Background: Little is known about young adult medical marijuana patients (MMP) and their marijuana using patterns and practices, which includes frequency of use, sourcing of marijuana products, forms/modes of administration, and patterns of illicit/prescription drug misuse, compared to non-patient marijuana users (NPU).
Methods: Young adults (N=366) aged 18-26 years old were sampled in Los Angeles in 2014-15 and segmented into NPU (n=156), marijuana users who never had a medical marijuana (MM) recommendation, and MMP (n=210), marijuana users with a current, verified MM recommendation. Differences regarding self-reported marijuana and other drug use during the past 90days are expressed as unadjusted risk ratios or differences in means.
Results: MMP reported significantly greater mean days of use (76.4 vs. 59.2, p<0.001) and mean dollars spent on marijuana products (564.5 vs. 266.9, p<0.001) than NPU. Approximately one-quarter (22.6%) of both MMP and NPU report selling marijuana obtained from a dispensary to someone else in the past 90days. MMP were more likely to report vaporization modalities for concentrates (URR=1.5, 95% C.I.=1.2, 2.0) and for marijuana (URR=1.5, 95% C.I.=1.1, 2.1) than NPU. Though not significant, trends toward lower misuse of prescription drugs in the past 90days were observed among MMP compared to NPU.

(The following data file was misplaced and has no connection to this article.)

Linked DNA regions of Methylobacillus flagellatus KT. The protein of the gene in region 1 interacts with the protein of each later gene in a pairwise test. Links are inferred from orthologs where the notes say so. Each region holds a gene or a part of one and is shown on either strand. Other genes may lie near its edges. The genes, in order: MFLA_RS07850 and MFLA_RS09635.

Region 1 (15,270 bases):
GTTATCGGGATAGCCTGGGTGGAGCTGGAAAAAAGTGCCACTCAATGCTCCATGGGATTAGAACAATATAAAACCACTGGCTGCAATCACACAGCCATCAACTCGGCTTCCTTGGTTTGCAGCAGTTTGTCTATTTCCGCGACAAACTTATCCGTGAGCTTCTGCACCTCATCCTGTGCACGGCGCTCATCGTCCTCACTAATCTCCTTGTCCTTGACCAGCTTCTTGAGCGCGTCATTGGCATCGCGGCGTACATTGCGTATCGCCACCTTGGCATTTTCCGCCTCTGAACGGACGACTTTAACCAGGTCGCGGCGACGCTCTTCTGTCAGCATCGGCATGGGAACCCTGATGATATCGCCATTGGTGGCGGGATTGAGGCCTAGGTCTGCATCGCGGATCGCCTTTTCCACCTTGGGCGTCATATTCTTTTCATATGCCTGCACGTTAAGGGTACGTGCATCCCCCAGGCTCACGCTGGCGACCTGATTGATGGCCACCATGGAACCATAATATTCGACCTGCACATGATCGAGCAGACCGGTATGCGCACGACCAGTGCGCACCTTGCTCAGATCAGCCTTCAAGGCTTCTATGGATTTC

Conclusion: MMP reported greater access to marijuana via dispensaries, more frequent and intensive use of marijuana, and greater use of non-combustible forms of marijuana compared to NPU. MMP reported less recent misuse of prescription drugs compared to NPU.
Keywords: Drug use; Medical marijuana; Young adults.
Copyright © 2016. Published by Elsevier Ireland Ltd.